Date: Sat, 29 Sep 2007 16:48:01 +1000
From: Matt Flax <flatmax@xxxxxxxx>
Subject: To model or not to model - that is the question ? ... was Re: HC
selectivity ... was Re: Physiological models of cochlea activity -
alternatives to the travelling wave
Sender: AUDITORY - Research in Auditory Perception <AUDITORY@xxxxxxxxxxxxxxx>
Reply-to: Matt Flax <flatmax@xxxxxxxx>
X-MIME-Autoconverted: from 8bit to quoted-printable by
X-IronPort-AV: E=Sophos;i="4.21,212,1188743400"; d="scan'208";a="157167030"
X-PMX-Version: 22.214.171.1240218, Antispam-Engine: 126.96.36.1993940,
Comments: cc: Martin Braun <nombraun@xxxxxxxxx>
User-Agent: Mutt/1.5.16 (2007-06-11)
X-Perlmx-Spam: Probability=7%, RuleHits=__CD 0, __CP_URI_IN_BODY 0, __CT 0,
__CTE 0, __CT_TEXT_PLAIN 0, __HAS_MSGID 0, __MIME_TEXT_ONLY 0,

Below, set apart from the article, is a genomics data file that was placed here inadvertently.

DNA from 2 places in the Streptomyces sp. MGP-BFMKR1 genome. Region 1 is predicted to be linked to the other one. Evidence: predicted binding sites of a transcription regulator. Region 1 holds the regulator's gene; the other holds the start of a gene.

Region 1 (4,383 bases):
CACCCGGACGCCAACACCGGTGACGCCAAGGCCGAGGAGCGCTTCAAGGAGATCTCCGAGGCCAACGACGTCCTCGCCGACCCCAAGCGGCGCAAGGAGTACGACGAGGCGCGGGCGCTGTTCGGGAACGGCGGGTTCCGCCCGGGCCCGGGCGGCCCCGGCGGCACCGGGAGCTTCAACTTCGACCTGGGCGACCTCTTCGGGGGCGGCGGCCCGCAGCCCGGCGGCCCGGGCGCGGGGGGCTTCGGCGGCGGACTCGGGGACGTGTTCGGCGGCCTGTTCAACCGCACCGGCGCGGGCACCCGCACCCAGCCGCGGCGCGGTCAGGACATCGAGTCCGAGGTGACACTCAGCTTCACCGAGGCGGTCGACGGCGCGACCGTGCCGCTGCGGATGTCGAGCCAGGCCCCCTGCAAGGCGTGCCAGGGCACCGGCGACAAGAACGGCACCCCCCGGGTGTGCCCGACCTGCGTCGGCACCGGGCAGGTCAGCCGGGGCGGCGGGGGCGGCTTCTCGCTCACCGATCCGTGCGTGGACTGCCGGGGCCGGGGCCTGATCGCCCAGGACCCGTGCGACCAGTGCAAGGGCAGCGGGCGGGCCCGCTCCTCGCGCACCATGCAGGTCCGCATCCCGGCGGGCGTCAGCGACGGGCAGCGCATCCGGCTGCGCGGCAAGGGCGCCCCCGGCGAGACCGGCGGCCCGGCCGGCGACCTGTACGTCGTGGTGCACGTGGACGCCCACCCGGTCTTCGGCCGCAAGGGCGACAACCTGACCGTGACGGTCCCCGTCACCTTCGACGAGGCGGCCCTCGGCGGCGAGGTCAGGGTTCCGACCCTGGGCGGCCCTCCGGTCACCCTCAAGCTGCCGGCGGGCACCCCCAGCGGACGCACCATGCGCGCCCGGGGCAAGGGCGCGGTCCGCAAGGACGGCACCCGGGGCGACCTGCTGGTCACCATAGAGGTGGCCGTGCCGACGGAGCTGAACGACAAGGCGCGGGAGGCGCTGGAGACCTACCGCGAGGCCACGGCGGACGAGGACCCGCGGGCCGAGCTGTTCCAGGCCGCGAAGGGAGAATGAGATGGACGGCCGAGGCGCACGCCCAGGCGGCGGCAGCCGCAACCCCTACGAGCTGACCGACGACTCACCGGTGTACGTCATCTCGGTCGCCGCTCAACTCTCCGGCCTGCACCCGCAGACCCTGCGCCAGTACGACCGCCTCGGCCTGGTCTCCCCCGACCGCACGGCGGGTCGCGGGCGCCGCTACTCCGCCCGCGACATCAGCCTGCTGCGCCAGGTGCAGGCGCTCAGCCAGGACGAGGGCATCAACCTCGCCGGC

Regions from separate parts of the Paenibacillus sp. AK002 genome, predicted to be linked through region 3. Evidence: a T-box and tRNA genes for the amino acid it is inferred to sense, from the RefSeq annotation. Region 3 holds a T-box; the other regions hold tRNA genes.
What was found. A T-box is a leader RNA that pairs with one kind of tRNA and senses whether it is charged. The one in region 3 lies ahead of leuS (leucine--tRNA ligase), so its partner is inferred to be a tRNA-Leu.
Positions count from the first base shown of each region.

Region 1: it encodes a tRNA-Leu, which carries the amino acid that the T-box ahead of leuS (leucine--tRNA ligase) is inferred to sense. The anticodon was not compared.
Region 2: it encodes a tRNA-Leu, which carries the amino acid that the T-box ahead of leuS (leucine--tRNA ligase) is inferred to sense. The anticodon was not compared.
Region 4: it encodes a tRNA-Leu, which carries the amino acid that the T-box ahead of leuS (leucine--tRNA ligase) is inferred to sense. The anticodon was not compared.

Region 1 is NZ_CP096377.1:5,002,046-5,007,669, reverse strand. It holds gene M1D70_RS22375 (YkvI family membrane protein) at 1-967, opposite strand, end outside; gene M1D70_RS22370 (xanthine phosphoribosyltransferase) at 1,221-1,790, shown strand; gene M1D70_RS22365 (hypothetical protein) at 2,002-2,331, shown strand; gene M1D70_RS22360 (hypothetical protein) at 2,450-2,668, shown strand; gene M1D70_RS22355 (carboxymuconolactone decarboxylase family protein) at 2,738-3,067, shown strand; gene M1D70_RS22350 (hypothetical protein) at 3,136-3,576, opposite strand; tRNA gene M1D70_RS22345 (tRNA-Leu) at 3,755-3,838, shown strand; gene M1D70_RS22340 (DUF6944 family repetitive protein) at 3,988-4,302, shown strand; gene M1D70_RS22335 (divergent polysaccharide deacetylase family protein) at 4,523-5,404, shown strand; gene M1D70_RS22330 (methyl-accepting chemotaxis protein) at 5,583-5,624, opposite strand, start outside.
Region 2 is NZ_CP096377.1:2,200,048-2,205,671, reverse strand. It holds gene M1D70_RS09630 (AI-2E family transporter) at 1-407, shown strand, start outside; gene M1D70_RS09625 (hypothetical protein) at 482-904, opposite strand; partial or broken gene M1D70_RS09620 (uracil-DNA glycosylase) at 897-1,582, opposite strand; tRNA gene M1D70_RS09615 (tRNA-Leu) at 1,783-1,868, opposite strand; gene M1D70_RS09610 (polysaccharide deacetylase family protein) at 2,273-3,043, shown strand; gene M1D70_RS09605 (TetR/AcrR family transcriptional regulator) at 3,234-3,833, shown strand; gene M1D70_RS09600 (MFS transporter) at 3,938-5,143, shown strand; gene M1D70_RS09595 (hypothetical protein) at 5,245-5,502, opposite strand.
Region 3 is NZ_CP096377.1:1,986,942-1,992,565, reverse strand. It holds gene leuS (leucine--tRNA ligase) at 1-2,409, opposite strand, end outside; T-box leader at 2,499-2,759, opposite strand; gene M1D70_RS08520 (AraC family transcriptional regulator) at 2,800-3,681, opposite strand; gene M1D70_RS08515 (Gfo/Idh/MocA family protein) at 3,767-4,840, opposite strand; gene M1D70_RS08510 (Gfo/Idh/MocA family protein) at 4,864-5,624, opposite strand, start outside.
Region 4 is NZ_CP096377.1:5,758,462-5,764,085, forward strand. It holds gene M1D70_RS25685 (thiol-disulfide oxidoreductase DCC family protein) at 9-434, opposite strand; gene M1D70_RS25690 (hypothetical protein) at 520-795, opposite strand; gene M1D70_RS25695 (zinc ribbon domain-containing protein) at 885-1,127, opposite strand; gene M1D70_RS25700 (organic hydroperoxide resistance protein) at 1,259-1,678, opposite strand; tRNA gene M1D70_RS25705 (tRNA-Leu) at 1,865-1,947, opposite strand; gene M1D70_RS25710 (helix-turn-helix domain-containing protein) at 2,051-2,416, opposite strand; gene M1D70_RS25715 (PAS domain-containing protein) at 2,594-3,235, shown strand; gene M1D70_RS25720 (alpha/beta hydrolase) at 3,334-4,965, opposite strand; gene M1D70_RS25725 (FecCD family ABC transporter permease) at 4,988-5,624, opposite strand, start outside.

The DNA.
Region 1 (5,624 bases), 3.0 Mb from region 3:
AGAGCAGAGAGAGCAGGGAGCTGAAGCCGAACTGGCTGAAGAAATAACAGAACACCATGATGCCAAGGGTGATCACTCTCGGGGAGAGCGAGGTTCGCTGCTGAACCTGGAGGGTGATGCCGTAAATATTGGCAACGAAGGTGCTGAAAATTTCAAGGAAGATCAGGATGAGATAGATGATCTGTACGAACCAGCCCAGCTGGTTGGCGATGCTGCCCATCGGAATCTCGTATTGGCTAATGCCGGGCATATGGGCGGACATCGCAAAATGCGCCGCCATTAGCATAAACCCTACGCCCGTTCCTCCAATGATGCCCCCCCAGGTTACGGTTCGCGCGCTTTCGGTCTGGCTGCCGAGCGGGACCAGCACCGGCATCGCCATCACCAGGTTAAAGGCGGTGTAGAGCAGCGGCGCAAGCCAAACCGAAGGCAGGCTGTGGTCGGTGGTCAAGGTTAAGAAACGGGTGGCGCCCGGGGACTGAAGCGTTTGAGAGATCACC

__MIME_VERSION 0, __SANE_MSGID 0, __USER_AGENT 0
Martin and others,
Too many neurologists and physiologists find a 'new' part of a cell and
think they have found gold.
The current gold rush is the ribbon synapse.
The process of hearing is a complex multi-disciplinary combination of
mechanics, electromagnetics, neurology and physiology. Not any one
process acts without being affected by the other.
Using one of your publications as an example ... if you will allow me to
put words in your mouth :
We know that the central processes of hearing are statistically
significant . For this reason, the central processes are the process
Unfortunately ... this proves everything and says nothing ... the
significance of your paper makes us look deeper beyond the cochlea -
which I agree with ... however almost nothing exists in nature without
having reason for existing. The process of turning vibration into a
perceived sound takes many many interacting steps. For this reason, the
peripheral mechanisms are as significant as the central mechanisms.
I am a fan of your research into the central processes of hearing ...
however am surprised that you do not like models...
I personally don't like non-physiological models of hearing.
I can see no other way to explain how we hear other then to use
multi-disciplinary physiological models ...